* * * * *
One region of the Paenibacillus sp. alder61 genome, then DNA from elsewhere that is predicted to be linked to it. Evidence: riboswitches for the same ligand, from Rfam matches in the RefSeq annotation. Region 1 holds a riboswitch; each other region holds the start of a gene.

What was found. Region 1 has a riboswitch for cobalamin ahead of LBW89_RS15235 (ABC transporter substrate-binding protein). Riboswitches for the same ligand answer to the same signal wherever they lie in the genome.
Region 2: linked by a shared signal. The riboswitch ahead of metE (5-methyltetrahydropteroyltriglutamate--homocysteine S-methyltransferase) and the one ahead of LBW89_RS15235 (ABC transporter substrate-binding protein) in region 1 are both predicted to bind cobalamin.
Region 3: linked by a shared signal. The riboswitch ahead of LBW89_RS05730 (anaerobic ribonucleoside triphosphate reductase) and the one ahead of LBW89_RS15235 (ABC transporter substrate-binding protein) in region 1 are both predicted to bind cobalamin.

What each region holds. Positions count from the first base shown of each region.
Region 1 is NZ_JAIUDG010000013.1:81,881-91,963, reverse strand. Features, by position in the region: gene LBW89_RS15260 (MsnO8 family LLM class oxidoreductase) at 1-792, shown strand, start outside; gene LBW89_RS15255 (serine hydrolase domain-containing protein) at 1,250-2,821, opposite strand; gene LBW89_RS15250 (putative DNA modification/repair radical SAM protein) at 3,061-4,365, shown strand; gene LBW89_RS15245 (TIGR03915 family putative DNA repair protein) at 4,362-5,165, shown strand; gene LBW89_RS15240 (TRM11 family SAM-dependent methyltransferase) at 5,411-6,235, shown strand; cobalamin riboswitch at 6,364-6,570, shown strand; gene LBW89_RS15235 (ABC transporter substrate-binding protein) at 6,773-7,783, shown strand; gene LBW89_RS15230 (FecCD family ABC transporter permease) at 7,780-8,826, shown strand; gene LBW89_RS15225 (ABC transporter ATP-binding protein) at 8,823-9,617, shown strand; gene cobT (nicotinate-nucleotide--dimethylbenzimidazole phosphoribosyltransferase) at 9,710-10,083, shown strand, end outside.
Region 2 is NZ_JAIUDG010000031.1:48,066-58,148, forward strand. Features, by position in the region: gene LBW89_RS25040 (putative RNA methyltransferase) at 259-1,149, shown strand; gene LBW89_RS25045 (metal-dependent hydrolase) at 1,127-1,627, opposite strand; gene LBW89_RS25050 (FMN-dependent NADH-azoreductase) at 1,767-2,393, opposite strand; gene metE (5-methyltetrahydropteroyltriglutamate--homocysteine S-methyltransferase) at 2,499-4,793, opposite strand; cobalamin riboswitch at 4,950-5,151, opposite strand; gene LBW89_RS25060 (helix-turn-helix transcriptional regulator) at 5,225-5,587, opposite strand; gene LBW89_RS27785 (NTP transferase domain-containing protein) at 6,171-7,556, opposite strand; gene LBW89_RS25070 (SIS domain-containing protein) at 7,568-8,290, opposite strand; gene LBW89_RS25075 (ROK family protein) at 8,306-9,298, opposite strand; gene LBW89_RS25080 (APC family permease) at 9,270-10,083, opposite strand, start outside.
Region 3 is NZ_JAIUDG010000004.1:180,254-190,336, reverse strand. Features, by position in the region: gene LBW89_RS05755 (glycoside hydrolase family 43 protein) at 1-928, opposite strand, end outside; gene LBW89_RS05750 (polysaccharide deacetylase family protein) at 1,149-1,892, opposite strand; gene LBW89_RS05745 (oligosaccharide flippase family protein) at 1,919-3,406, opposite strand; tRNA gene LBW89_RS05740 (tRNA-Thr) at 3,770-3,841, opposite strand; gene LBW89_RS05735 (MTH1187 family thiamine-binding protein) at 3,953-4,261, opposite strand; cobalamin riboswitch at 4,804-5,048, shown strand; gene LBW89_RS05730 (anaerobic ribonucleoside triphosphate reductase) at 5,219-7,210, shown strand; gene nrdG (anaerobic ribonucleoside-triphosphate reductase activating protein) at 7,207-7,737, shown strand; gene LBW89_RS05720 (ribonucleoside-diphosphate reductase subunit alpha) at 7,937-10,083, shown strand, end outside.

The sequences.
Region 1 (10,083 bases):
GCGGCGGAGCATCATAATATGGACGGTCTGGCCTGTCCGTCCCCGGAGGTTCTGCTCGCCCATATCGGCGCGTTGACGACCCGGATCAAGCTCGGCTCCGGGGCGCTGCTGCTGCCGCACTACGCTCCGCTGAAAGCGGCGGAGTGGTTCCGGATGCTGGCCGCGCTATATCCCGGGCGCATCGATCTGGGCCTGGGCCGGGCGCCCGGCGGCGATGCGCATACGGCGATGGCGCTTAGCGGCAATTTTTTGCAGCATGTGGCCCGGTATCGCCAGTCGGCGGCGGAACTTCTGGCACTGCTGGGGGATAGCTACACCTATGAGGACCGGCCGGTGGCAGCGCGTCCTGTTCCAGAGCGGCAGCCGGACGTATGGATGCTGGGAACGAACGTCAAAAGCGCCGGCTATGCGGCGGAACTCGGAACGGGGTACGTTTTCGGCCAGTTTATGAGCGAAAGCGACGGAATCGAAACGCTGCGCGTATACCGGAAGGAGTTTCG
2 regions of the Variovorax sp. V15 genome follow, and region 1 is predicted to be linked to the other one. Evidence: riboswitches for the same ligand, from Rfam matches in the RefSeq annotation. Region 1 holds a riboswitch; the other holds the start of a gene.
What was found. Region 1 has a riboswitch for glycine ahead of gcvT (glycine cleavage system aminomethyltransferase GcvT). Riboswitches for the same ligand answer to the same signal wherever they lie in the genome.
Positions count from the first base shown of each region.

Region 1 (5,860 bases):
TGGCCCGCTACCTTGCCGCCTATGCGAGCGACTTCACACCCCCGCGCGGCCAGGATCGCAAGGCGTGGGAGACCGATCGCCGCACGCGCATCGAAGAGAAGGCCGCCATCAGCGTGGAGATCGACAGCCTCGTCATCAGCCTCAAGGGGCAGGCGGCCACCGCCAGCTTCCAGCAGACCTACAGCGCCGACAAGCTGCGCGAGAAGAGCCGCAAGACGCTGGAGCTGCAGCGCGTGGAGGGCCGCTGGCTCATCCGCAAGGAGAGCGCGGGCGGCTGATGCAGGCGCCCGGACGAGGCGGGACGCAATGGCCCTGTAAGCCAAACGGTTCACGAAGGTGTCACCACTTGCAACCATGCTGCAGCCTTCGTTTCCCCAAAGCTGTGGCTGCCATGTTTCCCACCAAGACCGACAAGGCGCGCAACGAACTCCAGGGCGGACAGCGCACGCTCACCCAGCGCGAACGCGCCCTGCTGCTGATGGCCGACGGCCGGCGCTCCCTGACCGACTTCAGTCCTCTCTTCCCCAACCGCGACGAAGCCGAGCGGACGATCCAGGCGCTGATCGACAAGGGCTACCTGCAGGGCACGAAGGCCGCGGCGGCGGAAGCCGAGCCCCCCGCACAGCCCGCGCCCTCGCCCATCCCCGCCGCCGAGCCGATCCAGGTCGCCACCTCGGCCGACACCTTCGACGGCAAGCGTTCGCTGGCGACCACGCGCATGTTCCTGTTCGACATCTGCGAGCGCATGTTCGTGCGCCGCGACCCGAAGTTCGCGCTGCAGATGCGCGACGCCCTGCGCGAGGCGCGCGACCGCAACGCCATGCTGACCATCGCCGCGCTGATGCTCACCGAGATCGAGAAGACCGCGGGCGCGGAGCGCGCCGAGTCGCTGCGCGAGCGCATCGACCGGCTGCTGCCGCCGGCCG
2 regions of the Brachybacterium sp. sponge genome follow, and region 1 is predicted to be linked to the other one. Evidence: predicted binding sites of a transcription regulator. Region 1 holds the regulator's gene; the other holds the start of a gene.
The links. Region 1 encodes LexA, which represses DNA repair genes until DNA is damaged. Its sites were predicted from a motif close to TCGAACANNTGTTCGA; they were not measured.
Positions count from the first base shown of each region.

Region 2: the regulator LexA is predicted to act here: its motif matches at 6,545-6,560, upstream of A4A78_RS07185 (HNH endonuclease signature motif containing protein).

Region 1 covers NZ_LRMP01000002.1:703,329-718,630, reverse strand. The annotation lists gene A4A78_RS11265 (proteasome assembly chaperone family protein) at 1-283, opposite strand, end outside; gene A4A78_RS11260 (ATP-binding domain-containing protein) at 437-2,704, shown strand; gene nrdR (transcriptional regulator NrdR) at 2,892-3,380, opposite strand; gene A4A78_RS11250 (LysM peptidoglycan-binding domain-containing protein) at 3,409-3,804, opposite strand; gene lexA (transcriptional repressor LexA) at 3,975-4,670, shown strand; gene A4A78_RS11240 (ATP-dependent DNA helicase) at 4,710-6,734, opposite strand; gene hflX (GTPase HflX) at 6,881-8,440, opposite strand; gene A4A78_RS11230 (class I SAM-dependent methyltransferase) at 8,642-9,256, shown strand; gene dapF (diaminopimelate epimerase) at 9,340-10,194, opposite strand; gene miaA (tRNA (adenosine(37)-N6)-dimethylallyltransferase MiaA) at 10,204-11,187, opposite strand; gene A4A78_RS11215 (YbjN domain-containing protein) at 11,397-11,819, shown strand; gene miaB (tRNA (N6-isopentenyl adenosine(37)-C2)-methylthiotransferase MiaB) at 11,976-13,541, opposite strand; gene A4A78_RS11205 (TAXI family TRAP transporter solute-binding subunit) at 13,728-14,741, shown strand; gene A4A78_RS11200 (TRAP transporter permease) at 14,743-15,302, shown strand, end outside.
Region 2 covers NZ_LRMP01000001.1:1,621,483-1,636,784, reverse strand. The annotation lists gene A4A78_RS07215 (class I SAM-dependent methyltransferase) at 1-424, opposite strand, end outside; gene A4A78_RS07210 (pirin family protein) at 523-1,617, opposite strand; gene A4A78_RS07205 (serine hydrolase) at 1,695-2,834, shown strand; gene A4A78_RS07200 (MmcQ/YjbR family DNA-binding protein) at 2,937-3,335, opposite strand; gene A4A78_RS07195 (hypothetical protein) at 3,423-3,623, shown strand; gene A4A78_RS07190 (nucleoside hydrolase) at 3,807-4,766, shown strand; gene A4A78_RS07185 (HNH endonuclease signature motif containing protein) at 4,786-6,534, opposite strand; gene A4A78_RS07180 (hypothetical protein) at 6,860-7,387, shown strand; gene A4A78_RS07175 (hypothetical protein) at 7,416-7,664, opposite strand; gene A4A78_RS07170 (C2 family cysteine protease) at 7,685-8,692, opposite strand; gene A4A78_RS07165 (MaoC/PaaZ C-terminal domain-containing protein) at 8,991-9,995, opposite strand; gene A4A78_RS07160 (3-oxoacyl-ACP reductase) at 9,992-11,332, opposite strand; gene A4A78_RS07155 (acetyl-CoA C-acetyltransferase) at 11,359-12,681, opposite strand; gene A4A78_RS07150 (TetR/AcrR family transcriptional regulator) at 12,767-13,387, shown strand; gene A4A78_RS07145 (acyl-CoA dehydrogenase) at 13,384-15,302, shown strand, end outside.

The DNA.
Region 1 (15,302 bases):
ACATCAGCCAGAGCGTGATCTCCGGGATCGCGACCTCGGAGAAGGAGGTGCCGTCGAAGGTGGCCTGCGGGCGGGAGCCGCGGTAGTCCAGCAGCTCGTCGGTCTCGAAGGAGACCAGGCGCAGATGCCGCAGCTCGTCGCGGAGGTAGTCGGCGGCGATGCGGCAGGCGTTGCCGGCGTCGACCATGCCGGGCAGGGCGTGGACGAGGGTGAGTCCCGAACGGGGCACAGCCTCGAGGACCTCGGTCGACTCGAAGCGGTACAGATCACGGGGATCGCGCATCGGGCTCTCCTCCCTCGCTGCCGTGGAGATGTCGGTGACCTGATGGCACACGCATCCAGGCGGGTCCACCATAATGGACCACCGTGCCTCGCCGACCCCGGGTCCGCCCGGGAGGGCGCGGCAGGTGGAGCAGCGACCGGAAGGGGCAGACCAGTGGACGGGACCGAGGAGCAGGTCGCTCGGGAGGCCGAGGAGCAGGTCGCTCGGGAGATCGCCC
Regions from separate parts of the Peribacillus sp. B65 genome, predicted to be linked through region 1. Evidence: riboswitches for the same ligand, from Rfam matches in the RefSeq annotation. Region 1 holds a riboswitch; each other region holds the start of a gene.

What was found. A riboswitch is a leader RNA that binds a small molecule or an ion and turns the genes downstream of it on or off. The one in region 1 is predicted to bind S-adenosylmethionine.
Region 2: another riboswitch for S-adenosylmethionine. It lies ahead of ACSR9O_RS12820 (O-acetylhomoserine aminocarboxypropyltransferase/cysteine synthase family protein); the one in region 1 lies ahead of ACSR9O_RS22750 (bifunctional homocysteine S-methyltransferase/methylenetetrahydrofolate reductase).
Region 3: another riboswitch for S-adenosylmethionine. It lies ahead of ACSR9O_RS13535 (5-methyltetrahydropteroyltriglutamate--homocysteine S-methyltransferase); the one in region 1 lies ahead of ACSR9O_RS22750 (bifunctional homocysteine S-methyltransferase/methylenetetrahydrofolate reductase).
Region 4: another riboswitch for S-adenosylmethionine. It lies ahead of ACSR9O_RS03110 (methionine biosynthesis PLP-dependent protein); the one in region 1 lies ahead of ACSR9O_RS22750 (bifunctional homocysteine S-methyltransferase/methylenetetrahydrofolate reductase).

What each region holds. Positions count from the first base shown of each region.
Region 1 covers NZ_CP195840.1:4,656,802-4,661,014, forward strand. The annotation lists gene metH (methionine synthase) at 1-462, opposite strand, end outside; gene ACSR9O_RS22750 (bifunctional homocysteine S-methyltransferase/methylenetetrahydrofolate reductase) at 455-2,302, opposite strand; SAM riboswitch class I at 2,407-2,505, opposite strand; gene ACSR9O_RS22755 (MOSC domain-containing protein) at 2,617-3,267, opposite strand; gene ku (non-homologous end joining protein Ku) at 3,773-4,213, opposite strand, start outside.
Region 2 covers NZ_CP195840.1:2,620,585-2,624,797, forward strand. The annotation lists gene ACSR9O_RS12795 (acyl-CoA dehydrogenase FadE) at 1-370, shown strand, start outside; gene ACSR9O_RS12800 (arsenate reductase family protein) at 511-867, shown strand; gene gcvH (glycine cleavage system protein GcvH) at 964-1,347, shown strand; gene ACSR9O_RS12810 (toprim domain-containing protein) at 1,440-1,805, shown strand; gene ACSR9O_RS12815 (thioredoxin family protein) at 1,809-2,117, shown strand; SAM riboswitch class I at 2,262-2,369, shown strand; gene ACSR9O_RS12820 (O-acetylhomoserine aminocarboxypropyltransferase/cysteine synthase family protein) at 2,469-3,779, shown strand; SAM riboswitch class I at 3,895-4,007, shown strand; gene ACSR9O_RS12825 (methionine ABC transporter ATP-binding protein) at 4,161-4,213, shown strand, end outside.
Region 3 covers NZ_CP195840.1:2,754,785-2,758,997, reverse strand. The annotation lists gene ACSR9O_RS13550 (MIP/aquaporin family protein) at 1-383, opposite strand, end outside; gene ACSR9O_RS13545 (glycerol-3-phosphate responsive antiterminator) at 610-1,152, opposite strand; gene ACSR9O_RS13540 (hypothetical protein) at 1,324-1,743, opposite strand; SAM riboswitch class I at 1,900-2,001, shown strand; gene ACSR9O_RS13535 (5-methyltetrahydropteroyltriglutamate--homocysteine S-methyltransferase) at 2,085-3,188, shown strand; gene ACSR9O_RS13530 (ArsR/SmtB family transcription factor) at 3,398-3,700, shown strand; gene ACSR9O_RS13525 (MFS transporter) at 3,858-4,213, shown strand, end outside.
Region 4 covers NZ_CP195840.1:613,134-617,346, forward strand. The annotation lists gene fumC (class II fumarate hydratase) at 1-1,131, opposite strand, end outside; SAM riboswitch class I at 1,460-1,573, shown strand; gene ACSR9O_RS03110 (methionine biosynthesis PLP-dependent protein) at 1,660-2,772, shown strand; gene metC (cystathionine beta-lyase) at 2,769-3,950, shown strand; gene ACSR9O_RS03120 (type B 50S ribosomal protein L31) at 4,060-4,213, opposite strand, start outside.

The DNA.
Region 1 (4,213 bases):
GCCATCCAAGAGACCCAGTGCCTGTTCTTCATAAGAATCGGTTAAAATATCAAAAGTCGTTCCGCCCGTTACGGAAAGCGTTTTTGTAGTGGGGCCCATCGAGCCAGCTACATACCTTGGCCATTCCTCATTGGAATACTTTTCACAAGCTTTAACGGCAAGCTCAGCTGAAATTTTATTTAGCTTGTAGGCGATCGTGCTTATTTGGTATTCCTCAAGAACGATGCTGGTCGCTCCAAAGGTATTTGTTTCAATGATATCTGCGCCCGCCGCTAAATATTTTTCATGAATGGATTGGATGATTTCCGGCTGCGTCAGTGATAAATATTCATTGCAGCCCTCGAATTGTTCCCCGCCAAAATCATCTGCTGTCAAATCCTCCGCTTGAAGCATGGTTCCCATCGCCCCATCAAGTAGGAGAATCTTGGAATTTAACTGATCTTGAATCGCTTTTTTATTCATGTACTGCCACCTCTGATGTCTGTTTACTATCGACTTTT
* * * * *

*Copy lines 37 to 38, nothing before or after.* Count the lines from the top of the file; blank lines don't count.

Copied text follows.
Region 1 (4,213 bases):
GCCATCCAAGAGACCCAGTGCCTGTTCTTCATAAGAATCGGTTAAAATATCAAAAGTCGTTCCGCCCGTTACGGAAAGCGTTTTTGTAGTGGGGCCCATCGAGCCAGCTACATACCTTGGCCATTCCTCATTGGAATACTTTTCACAAGCTTTAACGGCAAGCTCAGCTGAAATTTTATTTAGCTTGTAGGCGATCGTGCTTATTTGGTATTCCTCAAGAACGATGCTGGTCGCTCCAAAGGTATTTGTTTCAATGATATCTGCGCCCGCCGCTAAATATTTTTCATGAATGGATTGGATGATTTCCGGCTGCGTCAGTGATAAATATTCATTGCAGCCCTCGAATTGTTCCCCGCCAAAATCATCTGCTGTCAAATCCTCCGCTTGAAGCATGGTTCCCATCGCCCCATCAAGTAGGAGAATCTTGGAATTTAACTGATCTTGAATCGCTTTTTTATTCATGTACTGCCACCTCTGATGTCTGTTTACTATCGACTTTT